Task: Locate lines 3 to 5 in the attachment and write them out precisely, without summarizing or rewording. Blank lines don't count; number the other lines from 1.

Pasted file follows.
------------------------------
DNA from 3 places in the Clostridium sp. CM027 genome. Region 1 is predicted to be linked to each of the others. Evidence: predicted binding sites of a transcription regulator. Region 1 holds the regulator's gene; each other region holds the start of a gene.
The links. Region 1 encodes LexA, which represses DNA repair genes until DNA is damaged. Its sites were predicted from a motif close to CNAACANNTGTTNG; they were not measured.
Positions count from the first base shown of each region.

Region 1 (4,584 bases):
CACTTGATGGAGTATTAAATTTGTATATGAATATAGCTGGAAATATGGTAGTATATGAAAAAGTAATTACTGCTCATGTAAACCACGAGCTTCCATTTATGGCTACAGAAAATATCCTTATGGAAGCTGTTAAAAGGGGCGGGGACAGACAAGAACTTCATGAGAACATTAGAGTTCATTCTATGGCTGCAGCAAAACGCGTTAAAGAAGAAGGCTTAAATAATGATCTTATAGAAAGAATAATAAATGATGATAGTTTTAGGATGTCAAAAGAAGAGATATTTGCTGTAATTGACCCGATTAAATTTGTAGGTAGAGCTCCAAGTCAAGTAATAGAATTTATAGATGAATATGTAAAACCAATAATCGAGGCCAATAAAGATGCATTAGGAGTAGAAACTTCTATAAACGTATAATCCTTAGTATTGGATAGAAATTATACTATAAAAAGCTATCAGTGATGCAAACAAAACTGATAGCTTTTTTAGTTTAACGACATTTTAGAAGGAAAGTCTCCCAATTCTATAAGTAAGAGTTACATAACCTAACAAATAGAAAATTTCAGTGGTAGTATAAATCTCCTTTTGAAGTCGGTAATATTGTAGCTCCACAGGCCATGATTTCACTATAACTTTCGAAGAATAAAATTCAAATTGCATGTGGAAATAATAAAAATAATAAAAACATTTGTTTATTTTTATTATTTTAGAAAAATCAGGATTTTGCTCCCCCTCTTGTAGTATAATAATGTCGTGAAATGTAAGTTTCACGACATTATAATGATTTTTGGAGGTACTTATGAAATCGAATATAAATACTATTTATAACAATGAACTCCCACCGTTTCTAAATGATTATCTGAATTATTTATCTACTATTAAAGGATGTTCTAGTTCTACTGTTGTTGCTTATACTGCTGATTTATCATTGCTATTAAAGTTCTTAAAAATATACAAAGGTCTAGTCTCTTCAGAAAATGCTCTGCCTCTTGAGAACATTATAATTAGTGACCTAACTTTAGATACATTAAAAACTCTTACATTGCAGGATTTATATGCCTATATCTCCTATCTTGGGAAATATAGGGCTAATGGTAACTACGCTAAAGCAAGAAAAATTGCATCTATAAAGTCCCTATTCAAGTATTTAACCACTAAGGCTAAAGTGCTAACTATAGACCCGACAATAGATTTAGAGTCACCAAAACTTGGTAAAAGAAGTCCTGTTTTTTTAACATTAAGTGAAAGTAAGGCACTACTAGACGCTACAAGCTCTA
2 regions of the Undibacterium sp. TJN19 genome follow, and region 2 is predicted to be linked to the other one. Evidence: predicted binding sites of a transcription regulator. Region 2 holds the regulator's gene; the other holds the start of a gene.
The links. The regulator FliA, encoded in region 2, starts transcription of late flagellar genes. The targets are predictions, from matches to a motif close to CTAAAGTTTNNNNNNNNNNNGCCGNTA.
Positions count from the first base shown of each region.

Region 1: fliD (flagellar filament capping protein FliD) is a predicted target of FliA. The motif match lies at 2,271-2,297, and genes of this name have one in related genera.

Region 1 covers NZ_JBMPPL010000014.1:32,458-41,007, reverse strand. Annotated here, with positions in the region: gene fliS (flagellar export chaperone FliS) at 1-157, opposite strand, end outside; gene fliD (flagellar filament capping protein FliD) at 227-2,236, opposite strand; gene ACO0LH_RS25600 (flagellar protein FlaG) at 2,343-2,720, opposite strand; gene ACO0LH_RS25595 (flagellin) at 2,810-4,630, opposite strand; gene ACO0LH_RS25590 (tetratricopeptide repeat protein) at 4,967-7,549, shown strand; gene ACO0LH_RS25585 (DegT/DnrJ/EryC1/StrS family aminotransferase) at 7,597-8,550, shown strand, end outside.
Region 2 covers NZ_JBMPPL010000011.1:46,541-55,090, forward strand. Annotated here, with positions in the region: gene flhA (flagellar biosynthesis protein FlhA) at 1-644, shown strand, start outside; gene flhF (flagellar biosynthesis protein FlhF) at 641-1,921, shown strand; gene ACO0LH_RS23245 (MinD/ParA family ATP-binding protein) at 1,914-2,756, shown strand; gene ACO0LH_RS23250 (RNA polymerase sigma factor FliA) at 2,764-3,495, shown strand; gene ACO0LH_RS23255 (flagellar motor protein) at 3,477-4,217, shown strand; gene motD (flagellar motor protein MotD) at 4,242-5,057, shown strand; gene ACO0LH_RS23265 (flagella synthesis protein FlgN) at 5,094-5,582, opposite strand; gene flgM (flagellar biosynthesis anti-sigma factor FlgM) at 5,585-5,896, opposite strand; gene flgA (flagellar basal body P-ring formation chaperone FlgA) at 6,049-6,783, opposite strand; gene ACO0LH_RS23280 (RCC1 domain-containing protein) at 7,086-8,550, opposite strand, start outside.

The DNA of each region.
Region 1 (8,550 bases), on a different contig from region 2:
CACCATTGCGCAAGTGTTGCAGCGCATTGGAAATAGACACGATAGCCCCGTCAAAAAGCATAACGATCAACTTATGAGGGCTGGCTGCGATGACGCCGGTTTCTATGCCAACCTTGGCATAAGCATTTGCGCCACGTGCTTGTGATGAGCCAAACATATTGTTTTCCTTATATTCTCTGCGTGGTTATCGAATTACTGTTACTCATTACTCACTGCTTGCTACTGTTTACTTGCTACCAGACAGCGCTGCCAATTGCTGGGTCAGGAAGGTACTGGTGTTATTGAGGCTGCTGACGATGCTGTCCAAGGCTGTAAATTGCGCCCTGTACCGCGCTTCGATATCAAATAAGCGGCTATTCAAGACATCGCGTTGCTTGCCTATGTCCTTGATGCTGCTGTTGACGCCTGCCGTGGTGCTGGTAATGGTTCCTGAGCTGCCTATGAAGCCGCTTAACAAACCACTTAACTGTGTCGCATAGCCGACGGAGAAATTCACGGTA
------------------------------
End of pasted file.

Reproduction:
Positions count from the first base shown of each region.

Region 1 (4,584 bases):
CACTTGATGGAGTATTAAATTTGTATATGAATATAGCTGGAAATATGGTAGTATATGAAAAAGTAATTACTGCTCATGTAAACCACGAGCTTCCATTTATGGCTACAGAAAATATCCTTATGGAAGCTGTTAAAAGGGGCGGGGACAGACAAGAACTTCATGAGAACATTAGAGTTCATTCTATGGCTGCAGCAAAACGCGTTAAAGAAGAAGGCTTAAATAATGATCTTATAGAAAGAATAATAAATGATGATAGTTTTAGGATGTCAAAAGAAGAGATATTTGCTGTAATTGACCCGATTAAATTTGTAGGTAGAGCTCCAAGTCAAGTAATAGAATTTATAGATGAATATGTAAAACCAATAATCGAGGCCAATAAAGATGCATTAGGAGTAGAAACTTCTATAAACGTATAATCCTTAGTATTGGATAGAAATTATACTATAAAAAGCTATCAGTGATGCAAACAAAACTGATAGCTTTTTTAGTTTAACGACATTTTAGAAGGAAAGTCTCCCAATTCTATAAGTAAGAGTTACATAACCTAACAAATAGAAAATTTCAGTGGTAGTATAAATCTCCTTTTGAAGTCGGTAATATTGTAGCTCCACAGGCCATGATTTCACTATAACTTTCGAAGAATAAAATTCAAATTGCATGTGGAAATAATAAAAATAATAAAAACATTTGTTTATTTTTATTATTTTAGAAAAATCAGGATTTTGCTCCCCCTCTTGTAGTATAATAATGTCGTGAAATGTAAGTTTCACGACATTATAATGATTTTTGGAGGTACTTATGAAATCGAATATAAATACTATTTATAACAATGAACTCCCACCGTTTCTAAATGATTATCTGAATTATTTATCTACTATTAAAGGATGTTCTAGTTCTACTGTTGTTGCTTATACTGCTGATTTATCATTGCTATTAAAGTTCTTAAAAATATACAAAGGTCTAGTCTCTTCAGAAAATGCTCTGCCTCTTGAGAACATTATAATTAGTGACCTAACTTTAGATACATTAAAAACTCTTACATTGCAGGATTTATATGCCTATATCTCCTATCTTGGGAAATATAGGGCTAATGGTAACTACGCTAAAGCAAGAAAAATTGCATCTATAAAGTCCCTATTCAAGTATTTAACCACTAAGGCTAAAGTGCTAACTATAGACCCGACAATAGATTTAGAGTCACCAAAACTTGGTAAAAGAAGTCCTGTTTTTTTAACATTAAGTGAAAGTAAGGCACTACTAGACGCTACAAGCTCTA